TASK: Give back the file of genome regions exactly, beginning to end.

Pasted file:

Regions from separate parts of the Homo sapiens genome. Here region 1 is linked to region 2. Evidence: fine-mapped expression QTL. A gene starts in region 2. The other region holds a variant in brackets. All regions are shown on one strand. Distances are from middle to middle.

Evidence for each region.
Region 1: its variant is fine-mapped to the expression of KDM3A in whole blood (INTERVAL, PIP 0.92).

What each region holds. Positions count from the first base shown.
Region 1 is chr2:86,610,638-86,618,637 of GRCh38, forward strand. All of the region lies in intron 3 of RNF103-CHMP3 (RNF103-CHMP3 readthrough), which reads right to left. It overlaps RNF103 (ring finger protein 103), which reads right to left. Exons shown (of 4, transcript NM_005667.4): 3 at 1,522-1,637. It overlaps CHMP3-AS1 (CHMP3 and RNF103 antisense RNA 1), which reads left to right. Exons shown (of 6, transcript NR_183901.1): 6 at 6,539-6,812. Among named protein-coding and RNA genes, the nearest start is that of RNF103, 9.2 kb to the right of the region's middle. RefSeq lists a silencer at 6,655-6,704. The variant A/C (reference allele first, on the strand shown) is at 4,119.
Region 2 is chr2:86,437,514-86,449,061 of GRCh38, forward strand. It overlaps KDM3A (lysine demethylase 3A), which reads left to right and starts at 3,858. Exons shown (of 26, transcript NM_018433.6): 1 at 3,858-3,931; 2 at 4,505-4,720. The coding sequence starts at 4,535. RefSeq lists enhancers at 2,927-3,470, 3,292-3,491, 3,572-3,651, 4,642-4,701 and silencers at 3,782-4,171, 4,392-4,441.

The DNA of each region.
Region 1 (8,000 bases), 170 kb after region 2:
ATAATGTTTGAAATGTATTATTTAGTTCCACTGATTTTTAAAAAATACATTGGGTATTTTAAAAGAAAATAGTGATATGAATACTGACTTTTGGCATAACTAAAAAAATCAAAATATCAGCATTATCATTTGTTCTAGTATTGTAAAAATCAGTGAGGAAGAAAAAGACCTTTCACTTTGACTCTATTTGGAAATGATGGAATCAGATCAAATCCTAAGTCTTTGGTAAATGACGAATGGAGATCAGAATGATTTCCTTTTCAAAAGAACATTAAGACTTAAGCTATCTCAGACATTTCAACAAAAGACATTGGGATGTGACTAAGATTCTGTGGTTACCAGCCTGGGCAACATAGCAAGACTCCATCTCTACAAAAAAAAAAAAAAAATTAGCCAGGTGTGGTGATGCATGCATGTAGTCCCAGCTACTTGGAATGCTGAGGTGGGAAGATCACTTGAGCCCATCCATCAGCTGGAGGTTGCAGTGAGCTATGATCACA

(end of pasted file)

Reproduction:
Regions from separate parts of the Homo sapiens genome. Here region 1 is linked to region 2. Evidence: fine-mapped expression QTL. A gene starts in region 2. The other region holds a variant in brackets. All regions are shown on one strand. Distances are from middle to middle.

Evidence for each region.
Region 1: its variant is fine-mapped to the expression of KDM3A in whole blood (INTERVAL, PIP 0.92).

What each region holds. Positions count from the first base shown.
Region 1 is chr2:86,610,638-86,618,637 of GRCh38, forward strand. All of the region lies in intron 3 of RNF103-CHMP3 (RNF103-CHMP3 readthrough), which reads right to left. It overlaps RNF103 (ring finger protein 103), which reads right to left. Exons shown (of 4, transcript NM_005667.4): 3 at 1,522-1,637. It overlaps CHMP3-AS1 (CHMP3 and RNF103 antisense RNA 1), which reads left to right. Exons shown (of 6, transcript NR_183901.1): 6 at 6,539-6,812. Among named protein-coding and RNA genes, the nearest start is that of RNF103, 9.2 kb to the right of the region's middle. RefSeq lists a silencer at 6,655-6,704. The variant A/C (reference allele first, on the strand shown) is at 4,119.
Region 2 is chr2:86,437,514-86,449,061 of GRCh38, forward strand. It overlaps KDM3A (lysine demethylase 3A), which reads left to right and starts at 3,858. Exons shown (of 26, transcript NM_018433.6): 1 at 3,858-3,931; 2 at 4,505-4,720. The coding sequence starts at 4,535. RefSeq lists enhancers at 2,927-3,470, 3,292-3,491, 3,572-3,651, 4,642-4,701 and silencers at 3,782-4,171, 4,392-4,441.

The DNA of each region.
Region 1 (8,000 bases), 170 kb after region 2:
ATAATGTTTGAAATGTATTATTTAGTTCCACTGATTTTTAAAAAATACATTGGGTATTTTAAAAGAAAATAGTGATATGAATACTGACTTTTGGCATAACTAAAAAAATCAAAATATCAGCATTATCATTTGTTCTAGTATTGTAAAAATCAGTGAGGAAGAAAAAGACCTTTCACTTTGACTCTATTTGGAAATGATGGAATCAGATCAAATCCTAAGTCTTTGGTAAATGACGAATGGAGATCAGAATGATTTCCTTTTCAAAAGAACATTAAGACTTAAGCTATCTCAGACATTTCAACAAAAGACATTGGGATGTGACTAAGATTCTGTGGTTACCAGCCTGGGCAACATAGCAAGACTCCATCTCTACAAAAAAAAAAAAAAAATTAGCCAGGTGTGGTGATGCATGCATGTAGTCCCAGCTACTTGGAATGCTGAGGTGGGAAGATCACTTGAGCCCATCCATCAGCTGGAGGTTGCAGTGAGCTATGATCACA